Lake Tahoe Restoration Act Passes Committee

From carsonnow.org on Wed, 01/20/2016 – 9:24am

The Lake Tahoe Restoration Act of 2015, a bipartisan bill sponsored by Nevada Sen. Dean Heller, passed the U.S. Senate Committee on Environment and Public Works on Wednesday. The legislation, created alongside senators Dianne Feinstein, D-Calif., Harry Reid, D-Nevada and Barbara Boxer, D-Calif., provides federal, state, and local partners important tools to reduce wildfire threats, improve water clarity, jumpstart innovative infrastructure projects, and combat invasive species.

“As a lifelong Nevadan and an avid outdoorsman, I grew up enjoying Nevada’s beautiful outdoors, such as Lake Tahoe. Today’s committee passage is a big step toward combating the numerous threats that take a toll on the Tahoe Basin,” said Sen. Heller. “I look forward to working with our delegations in both the Senate and the House to resolve the discrepancies between the two different Tahoe proposals and enact a bill that helps conserve the Basin’s natural beauty for generations to come.”

The Senate and the House both have bills before their members called the “Lake Tahoe Restoration Act.” But going about protecting the lake’s cobalt blue waters varies with political interests wanting less money spent on water clarity issues and more spent on fire protection and forest management.

Heller and Feinstein, both spoke at the annual Lake Tahoe Summit in August, showing bipartisan support of the Senate version that calls for $415 million to be spent on preserving Lake Tahoe.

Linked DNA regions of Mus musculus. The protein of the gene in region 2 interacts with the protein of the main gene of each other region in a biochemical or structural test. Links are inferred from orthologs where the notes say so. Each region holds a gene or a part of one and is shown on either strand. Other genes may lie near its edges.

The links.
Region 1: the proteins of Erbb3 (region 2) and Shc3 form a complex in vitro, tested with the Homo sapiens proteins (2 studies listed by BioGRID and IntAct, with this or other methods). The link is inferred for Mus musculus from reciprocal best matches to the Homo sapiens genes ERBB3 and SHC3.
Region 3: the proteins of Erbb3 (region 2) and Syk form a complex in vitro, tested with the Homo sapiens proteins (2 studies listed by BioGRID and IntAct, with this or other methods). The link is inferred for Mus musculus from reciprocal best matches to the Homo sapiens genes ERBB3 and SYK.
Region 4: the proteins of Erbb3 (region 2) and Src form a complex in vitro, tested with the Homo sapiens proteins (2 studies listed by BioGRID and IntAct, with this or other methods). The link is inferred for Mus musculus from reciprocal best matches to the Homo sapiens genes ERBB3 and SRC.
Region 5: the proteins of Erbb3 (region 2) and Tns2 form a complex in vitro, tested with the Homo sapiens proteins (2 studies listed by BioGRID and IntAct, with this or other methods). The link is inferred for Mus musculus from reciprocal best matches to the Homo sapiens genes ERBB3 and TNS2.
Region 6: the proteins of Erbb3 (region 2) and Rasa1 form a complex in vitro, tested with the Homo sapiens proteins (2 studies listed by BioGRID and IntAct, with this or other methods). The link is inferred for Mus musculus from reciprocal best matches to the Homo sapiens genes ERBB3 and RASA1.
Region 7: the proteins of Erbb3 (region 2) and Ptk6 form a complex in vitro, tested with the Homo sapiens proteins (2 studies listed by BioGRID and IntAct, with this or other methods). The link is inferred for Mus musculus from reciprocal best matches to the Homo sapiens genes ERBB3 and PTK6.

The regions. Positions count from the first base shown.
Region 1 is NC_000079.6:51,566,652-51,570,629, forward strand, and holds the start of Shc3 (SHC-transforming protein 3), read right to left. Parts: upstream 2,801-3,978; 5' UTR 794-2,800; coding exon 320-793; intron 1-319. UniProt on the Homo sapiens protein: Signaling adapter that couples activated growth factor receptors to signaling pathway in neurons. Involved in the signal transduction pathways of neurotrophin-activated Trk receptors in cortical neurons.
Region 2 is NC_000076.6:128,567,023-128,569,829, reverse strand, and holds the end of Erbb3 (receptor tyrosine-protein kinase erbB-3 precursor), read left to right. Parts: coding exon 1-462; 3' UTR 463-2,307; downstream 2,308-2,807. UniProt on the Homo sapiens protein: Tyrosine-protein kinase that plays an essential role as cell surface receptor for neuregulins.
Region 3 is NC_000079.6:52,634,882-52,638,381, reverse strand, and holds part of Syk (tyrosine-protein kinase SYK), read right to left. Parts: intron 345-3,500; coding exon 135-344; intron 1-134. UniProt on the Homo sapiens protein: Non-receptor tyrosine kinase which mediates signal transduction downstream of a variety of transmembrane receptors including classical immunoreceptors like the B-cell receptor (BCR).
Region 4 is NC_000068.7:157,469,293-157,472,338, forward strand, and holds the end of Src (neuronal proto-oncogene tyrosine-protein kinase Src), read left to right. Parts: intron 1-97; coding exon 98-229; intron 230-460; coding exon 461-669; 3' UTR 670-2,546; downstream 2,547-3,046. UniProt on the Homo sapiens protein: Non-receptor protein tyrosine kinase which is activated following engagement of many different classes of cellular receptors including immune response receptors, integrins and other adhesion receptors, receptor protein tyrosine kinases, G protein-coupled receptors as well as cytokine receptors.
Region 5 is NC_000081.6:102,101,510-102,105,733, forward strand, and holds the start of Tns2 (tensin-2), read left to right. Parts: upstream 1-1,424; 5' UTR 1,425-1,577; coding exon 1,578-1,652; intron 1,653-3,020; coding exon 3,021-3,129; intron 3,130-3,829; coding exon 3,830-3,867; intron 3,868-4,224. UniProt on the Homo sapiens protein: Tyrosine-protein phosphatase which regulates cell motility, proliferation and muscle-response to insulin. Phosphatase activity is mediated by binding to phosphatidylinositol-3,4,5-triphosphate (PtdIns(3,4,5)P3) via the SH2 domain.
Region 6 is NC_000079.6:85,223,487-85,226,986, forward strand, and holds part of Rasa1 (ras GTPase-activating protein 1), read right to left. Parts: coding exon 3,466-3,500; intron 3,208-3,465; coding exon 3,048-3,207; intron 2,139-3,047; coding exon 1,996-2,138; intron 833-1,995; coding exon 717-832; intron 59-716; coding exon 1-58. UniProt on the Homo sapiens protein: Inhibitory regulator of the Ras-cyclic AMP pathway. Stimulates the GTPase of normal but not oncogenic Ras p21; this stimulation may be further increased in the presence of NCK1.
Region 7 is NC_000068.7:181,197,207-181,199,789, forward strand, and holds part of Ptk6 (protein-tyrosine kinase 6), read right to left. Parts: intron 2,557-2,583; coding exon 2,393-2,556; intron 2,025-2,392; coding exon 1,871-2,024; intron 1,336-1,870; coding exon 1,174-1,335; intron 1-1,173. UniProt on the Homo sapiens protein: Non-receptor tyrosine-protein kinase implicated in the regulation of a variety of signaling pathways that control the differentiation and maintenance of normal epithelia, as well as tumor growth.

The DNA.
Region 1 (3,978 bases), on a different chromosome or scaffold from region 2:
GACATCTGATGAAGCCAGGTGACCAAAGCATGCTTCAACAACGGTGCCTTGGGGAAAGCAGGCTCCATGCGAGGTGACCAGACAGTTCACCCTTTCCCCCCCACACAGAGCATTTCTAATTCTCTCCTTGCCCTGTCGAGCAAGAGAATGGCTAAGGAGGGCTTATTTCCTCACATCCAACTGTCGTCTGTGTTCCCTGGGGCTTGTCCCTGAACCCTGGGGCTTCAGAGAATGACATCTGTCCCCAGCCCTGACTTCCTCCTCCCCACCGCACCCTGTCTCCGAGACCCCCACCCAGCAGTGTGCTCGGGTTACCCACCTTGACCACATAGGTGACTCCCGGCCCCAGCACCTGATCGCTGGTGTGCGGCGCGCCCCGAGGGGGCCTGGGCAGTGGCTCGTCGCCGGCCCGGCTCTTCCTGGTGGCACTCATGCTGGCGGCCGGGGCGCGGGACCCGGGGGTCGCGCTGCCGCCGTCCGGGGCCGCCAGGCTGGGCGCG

Sen. Reid made the following statement:

“Since 1997, when we held the first Lake Tahoe Summit with President Bill Clinton, we have made incredible strides in restoring the health and famed clarity of Lake Tahoe’s waters. With the passage of the first Lake Tahoe Restoration Act in 2000, we have been able to accomplish so much. Major forest restoration and fuel breaks have been completed to lessen the impact of wildfire on the lake itself and the community that surrounds it.


Marshlands and wildlife habitat around the lake have been restored and improved. Pollution from stormwater and transportation that was clouding the lake’s clear blue waters has been mitigated. The Lahontan Cutthroat Trout, which had disappeared from the lake in 1939, is on its way to recovery. We have made significant progress in restoring our Jewel of the Sierras, but there is still much more that needs to be done. This bill is vital to ensuring that the work of protecting Lake Tahoe and the Tahoe Basin continues uninterrupted.


“But this legislation does more than simply carry these existing programs forward. This bill focuses our investments by making science a priority, calls for better management of our public lands in the Lake Tahoe Basin and better public access to those lands, and takes aggressive action against new threats, specifically algae growth and the spread of aquatic invasive species such as quagga and zebra mussels. We have seen the threat of quagga and zebra mussels in Lake Mead in southern Nevada. Quagga mussels, which were discovered in Lake Mead for the first time in 2007, now number in the trillions. They clog water intake pipes, cover beaches with sharp shells and compete with native species for nutrients. We must do everything we can to prevent Lake Tahoe from befalling a similar fate.